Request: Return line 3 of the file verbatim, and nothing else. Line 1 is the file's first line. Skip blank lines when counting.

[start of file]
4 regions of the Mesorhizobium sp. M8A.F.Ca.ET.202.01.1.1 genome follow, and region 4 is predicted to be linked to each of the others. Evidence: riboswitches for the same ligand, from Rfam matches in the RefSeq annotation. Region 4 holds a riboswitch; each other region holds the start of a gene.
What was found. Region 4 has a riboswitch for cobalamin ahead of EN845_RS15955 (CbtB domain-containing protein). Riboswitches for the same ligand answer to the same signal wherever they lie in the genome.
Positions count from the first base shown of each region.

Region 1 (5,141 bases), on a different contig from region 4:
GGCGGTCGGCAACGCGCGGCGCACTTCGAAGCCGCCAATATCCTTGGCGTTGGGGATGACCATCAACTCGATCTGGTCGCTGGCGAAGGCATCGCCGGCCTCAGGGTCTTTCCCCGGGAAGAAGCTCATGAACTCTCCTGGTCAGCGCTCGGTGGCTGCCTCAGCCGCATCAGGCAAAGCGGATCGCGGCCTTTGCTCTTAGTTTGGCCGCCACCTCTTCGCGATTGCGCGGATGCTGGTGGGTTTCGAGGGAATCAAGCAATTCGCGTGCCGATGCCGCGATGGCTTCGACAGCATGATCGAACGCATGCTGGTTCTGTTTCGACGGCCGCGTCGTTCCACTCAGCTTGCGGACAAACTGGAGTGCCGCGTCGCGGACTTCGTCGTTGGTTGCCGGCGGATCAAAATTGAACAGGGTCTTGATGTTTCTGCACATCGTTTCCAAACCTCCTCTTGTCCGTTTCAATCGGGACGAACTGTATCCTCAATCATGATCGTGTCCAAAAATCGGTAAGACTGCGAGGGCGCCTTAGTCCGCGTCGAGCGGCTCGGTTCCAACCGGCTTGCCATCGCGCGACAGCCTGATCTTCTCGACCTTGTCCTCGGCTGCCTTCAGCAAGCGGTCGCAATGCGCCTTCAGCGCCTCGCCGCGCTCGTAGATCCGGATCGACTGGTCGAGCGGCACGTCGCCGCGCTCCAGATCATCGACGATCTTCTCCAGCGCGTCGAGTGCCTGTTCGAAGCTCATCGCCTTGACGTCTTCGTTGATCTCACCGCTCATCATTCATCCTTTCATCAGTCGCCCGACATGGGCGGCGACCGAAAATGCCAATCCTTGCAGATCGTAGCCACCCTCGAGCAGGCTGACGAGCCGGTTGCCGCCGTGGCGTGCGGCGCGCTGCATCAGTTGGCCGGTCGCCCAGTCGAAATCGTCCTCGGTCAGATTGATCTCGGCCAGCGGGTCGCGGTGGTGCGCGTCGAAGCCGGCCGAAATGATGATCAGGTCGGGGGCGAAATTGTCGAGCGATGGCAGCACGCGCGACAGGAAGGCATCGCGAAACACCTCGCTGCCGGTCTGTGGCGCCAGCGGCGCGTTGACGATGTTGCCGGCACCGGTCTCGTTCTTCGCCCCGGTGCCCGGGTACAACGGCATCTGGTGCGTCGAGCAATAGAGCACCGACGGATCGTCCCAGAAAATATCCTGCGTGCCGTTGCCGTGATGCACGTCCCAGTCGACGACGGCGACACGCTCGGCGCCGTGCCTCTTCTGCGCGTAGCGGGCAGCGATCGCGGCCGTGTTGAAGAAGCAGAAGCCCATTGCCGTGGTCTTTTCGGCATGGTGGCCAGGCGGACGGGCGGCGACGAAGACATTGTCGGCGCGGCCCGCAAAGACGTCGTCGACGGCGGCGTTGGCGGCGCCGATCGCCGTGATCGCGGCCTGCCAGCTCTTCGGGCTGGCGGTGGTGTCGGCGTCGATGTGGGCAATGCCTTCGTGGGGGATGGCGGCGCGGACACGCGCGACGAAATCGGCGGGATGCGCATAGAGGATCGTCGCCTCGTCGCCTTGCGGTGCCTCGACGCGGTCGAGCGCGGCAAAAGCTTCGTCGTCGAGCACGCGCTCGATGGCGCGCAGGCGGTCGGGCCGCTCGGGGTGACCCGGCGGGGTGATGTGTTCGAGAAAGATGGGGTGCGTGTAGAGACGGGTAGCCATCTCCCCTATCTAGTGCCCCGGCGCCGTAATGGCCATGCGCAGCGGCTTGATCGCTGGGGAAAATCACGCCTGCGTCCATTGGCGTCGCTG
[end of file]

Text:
Positions count from the first base shown of each region.